The settlement is one of the largest involving police conduct Minnesota. Last year, the city of Minneapolis agreed to pay $27 million to Floyd’s family.

Minneapolis previously paid $20 million to the family of Justine Ruszczyk Damond, after she called 911 to report a suspected assault behind her home in July 2017 and was fatally shot by Mohamed Noor, one of the officers who responded to her call. Noor is Somali American and Damond was white.

Ex-staffer sues Minnesota police board for discrimination

ST. PAUL (AP) — A former staffer for the Minnesota board that licenses police officers is suing the agency, alleging she was the victim of racial discrimination.

Starr Suggs, who had spent 28 years with the Minnesota Peace Officers Standards and Training Board as an administrative specialist, told KSTP-TV the last straw came in February as a crowd gathered outside to protest the police killing of Amir Locke.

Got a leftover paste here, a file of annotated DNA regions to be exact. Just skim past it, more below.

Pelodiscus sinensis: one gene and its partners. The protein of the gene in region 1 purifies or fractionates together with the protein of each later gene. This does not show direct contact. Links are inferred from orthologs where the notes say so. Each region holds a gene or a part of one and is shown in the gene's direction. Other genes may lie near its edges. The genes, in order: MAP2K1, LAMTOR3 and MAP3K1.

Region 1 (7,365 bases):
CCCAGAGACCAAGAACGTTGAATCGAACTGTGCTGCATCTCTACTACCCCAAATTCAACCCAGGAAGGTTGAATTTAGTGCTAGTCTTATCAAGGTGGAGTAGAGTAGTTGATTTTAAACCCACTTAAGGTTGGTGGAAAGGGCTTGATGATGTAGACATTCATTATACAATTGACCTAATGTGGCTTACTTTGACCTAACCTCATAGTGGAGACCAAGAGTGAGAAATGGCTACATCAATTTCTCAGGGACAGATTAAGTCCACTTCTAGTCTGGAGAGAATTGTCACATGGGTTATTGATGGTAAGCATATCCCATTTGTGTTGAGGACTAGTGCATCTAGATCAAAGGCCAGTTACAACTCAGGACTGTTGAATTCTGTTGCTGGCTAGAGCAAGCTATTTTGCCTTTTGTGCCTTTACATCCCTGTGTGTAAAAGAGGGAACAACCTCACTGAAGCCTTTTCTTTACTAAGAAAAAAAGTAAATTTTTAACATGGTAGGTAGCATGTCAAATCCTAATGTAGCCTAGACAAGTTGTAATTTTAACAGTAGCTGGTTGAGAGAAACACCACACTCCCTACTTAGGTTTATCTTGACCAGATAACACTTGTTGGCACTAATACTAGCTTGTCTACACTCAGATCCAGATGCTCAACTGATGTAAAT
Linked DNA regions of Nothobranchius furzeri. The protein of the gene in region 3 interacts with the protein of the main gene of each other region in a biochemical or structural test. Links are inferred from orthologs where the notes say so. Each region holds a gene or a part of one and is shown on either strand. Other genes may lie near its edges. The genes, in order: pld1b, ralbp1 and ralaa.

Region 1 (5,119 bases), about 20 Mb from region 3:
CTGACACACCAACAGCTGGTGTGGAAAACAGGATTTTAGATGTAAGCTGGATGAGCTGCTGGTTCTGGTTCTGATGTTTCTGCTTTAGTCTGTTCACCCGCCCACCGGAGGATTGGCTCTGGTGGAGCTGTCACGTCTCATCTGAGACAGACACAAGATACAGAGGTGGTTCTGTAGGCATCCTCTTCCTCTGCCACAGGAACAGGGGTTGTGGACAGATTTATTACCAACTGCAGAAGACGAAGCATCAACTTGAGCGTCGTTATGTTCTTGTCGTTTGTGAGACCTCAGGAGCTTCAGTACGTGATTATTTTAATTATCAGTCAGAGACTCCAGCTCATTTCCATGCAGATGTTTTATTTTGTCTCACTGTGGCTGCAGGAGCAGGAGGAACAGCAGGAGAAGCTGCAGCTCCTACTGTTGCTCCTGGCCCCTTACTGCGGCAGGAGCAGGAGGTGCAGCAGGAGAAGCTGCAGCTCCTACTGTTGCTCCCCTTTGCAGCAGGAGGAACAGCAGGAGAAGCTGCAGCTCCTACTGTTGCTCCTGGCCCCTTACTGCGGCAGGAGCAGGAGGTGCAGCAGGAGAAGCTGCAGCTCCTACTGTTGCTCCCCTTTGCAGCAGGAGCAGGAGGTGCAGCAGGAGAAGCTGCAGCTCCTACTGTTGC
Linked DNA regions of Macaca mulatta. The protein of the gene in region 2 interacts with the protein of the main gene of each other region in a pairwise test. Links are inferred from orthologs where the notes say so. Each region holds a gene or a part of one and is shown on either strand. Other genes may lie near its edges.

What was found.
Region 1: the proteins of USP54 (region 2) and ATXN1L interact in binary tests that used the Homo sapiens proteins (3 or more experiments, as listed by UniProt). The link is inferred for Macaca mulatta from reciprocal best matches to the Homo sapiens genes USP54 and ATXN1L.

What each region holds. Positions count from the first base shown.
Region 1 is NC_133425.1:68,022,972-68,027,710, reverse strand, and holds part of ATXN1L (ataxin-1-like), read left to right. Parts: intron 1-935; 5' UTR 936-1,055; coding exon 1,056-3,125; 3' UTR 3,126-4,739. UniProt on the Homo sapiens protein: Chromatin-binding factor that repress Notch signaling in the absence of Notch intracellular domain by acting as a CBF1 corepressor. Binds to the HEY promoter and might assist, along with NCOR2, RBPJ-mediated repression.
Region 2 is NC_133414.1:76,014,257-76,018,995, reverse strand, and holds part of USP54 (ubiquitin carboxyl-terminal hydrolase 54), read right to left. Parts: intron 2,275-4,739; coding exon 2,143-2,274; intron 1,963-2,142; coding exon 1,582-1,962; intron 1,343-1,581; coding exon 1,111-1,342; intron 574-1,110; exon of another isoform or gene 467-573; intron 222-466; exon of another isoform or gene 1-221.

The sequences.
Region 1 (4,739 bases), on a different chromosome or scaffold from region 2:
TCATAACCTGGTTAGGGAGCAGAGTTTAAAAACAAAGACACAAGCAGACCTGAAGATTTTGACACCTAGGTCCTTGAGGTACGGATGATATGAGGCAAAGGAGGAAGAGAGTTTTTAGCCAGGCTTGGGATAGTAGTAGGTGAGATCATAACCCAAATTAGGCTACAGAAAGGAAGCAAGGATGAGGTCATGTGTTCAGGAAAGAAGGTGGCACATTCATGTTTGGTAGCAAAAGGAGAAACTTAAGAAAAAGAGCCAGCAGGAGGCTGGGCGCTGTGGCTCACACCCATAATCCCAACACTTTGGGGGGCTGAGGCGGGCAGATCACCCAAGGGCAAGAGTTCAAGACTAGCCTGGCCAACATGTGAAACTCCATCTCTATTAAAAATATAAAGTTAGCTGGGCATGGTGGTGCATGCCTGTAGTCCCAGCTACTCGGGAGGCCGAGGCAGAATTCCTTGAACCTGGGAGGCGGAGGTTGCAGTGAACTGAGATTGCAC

While the protest remained peaceful, Suggs, the only Black employee among a staff of about a dozen, said she was disturbed by the reaction of her white colleagues and supervisors.

“They were running around, panicking, ‘Oh my God, they’re coming!'” Suggs said. “They mentioned ‘Get your brass knuckles.’ One coworker was like, ‘Yeah, I have my knife.’ They were like, ‘Hey Starr, do you have our back?'”

Suggs resigned a month later and her experience on that day is now one of several incidents detailed in a racial discrimination lawsuit she filed against the POST Board last month.

The allegations came just weeks after the board, which regulates law enforcement officers across Minnesota, approved a plan to root out hate speech and white supremacy in policing.

The executive director of the POST Board, Erik Misselt, declined to comment, citing the litigation.

Late last year, the Minnesota Department of Human Rights confirmed several of details outlined in Suggs’ lawsuit but stopped short of calling it racial discrimination because board leaders “regularly treated all staff poorly,” KSTP reported. But department did find “probable cause” that leaders retaliated against her for complaining about discrimination.